Heading Out (hands-on preview)

Heading Out (hands-on preview)

Cannonball? RUN!

Serious Sim’s Heading Out is best described as a mixture of different genres that come together to tell a road journey. It’s a 70s car chase movie with a lite Mad Max tint to it that asks us to become infamous across the map of America, mostly by sticking to its asphalt (or avoiding it altogether).

The game has three main parts: an interactive story, a planning phase, and straight up driving on US roads.

Set in the alternate future, the plot of the game requires us to build up our infamy by outwitting every authority around us. We need to develop our legend on the road by taking on tasks and missions and interacting with people in towns and road stops. It’s a road trip, but sometimes more violent. Depending on how well we’re doing, an in-car radio will mention our feats during its right wing/prepper programs, further adding to our list of possible missions. Time to take down THE MAN, but also find out about driving conditions in Iowa. The story beats include us acting as a courier or shuttling people around, or forming alliances (or enemies) based on our responses.

Then there’s the planning part. It’s presented like a big map across the US, where we have to plan our routes to get to our intended goal, learning to manage our fuel and our weariness and supplies and car. Sometimes we’re racing on the map, other times we’re just watching our car move by itself to the next point. But it’s mostly just a 2D map that our perspective slides around, like when we were kids and our parents traced their fingers on the route to plan the next stop.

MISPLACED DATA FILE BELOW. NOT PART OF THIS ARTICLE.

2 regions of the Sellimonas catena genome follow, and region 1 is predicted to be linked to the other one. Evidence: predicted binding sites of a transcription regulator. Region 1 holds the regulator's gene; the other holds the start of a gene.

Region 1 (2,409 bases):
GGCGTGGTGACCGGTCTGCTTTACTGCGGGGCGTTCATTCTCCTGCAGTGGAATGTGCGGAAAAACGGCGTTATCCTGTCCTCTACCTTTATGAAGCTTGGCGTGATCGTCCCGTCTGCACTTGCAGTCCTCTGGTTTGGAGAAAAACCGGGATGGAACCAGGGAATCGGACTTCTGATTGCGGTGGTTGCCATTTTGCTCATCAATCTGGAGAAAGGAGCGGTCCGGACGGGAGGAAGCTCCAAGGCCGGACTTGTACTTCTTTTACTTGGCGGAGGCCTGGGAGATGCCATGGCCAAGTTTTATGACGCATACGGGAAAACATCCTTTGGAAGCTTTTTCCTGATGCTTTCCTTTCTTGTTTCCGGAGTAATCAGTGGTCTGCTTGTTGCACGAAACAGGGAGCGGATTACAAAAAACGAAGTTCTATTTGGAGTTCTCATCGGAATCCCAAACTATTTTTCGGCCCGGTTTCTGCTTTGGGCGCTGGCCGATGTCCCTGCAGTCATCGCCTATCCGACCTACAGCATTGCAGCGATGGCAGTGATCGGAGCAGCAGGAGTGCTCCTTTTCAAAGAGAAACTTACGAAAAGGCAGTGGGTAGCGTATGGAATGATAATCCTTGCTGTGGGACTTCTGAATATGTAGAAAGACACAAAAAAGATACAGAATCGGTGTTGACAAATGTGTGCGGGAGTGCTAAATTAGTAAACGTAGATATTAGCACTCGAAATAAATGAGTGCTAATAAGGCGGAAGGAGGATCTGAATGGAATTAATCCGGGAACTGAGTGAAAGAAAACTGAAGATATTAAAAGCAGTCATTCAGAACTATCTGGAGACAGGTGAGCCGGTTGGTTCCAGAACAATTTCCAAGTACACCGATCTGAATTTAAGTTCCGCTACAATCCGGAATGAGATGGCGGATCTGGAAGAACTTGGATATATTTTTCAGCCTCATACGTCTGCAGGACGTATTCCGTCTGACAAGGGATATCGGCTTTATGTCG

The driving is fun. It’s a bit basic, with a focus on outrunning cops or other drivers or getting to a goal. It’s not difficult to do either, and it mostly focuses on how we can either stay on a road or go off of it when we want to take a short cut through a field. The police and our opponents mostly stick to the pavement, so going backroads is almost always the easiest path. Roads are fairly linear; it’s not like we’re taking turns down side streets or looping to a different part of town. The game is just drive, and drive fast. We can’t even really get disoriented… as long as we’re pushing the accelerator we should be fine. There’s also an interesting thing happens when our route-planning tiredness starts to seep into the driving: the edges of the screen start to get dark and we need to try and force ourselves awake. As someone who’s been in a situation of tired driving, this was almost too real, triggering a weird PTSD on the show floor for me.

The demo hit the main points of the gameplay, but hopefully the full game will present more of a variety of missions and unique driving experiences when Heading Out launches on PC on May 7.